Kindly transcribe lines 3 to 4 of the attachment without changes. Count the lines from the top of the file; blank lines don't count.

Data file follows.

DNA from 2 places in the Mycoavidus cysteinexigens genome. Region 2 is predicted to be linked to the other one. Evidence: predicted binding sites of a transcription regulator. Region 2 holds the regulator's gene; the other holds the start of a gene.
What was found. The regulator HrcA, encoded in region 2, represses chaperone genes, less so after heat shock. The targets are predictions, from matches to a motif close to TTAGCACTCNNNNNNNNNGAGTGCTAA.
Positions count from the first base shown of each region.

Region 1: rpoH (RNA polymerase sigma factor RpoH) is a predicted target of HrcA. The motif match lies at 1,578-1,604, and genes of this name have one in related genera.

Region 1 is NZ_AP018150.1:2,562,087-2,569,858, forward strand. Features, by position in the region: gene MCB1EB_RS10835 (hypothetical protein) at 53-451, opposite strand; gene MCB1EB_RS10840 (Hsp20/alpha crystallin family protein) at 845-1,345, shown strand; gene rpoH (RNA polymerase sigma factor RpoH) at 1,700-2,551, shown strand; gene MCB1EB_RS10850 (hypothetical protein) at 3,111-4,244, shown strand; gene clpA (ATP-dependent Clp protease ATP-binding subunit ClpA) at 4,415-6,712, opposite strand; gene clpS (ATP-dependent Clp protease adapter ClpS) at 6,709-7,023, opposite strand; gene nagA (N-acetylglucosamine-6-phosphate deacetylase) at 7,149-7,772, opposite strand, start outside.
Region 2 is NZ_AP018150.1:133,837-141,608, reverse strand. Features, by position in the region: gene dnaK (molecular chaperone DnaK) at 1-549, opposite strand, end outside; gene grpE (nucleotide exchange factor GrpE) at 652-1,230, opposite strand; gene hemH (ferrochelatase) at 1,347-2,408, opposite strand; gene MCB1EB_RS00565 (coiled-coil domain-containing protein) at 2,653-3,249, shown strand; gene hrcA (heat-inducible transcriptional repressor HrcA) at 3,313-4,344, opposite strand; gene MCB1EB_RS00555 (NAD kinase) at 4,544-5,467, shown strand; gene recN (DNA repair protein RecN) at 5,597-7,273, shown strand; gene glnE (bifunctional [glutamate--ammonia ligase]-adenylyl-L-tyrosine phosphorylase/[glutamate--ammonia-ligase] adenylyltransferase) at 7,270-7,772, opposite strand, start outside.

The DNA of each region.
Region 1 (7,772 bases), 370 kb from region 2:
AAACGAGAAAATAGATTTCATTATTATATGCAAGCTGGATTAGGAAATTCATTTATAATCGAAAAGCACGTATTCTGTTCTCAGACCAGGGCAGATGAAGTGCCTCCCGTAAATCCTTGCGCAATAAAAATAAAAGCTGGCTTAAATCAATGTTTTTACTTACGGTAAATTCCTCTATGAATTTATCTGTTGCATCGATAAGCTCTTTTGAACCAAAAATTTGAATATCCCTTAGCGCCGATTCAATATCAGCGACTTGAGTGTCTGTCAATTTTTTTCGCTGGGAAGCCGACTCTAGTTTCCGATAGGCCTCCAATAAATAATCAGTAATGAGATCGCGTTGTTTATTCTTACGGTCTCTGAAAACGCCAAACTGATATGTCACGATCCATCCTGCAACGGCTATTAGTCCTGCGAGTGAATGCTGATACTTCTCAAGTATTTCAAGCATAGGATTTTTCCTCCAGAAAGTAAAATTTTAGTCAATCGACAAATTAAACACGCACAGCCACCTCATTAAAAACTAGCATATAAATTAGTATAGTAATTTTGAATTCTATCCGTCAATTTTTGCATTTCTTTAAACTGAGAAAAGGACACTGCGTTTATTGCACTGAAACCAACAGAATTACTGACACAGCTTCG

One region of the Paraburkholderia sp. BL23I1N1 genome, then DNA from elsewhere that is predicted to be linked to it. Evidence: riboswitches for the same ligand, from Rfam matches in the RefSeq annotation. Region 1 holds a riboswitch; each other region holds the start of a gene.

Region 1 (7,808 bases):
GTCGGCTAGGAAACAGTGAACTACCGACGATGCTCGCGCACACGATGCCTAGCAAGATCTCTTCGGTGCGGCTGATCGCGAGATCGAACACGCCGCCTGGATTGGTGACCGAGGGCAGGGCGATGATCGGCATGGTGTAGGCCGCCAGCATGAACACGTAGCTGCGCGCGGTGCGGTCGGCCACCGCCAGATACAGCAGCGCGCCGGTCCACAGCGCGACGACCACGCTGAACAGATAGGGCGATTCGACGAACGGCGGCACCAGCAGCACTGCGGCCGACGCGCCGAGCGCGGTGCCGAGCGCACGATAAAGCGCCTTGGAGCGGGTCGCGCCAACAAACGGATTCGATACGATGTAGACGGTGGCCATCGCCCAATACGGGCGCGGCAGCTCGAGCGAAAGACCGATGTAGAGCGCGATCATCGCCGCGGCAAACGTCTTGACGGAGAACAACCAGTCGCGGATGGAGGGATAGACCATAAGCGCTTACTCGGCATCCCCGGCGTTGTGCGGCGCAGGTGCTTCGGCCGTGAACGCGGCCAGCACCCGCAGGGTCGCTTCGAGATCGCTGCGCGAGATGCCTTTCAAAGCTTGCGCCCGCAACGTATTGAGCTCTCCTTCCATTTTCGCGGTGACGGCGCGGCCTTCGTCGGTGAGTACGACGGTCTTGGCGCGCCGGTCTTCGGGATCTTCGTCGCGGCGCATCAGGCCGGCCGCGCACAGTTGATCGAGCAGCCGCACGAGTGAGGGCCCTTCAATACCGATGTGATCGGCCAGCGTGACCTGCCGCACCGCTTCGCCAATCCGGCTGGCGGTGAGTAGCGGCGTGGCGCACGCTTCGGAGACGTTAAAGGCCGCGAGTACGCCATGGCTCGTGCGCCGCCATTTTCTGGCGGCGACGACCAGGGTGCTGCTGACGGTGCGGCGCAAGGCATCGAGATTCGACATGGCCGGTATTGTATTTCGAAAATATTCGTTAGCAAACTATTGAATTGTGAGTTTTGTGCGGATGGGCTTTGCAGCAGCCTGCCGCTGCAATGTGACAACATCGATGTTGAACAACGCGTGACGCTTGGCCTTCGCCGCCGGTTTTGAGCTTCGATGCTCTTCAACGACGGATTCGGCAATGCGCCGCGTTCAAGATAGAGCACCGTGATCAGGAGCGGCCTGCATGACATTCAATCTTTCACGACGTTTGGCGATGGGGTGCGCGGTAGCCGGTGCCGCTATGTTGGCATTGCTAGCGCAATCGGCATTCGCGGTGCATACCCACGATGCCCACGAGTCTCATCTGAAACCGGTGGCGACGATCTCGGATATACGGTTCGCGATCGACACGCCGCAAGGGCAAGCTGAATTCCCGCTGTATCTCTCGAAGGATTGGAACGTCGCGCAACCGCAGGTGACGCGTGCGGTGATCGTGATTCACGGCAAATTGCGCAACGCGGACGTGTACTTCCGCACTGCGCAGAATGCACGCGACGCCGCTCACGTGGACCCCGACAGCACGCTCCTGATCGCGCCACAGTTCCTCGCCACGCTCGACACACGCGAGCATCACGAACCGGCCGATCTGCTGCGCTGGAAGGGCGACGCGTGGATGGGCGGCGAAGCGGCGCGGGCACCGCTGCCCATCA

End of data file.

Positions count from the first base shown of each region.

Region 1: rpoH (RNA polymerase sigma factor RpoH) is a predicted target of HrcA. The motif match lies at 1,578-1,604, and genes of this name have one in related genera.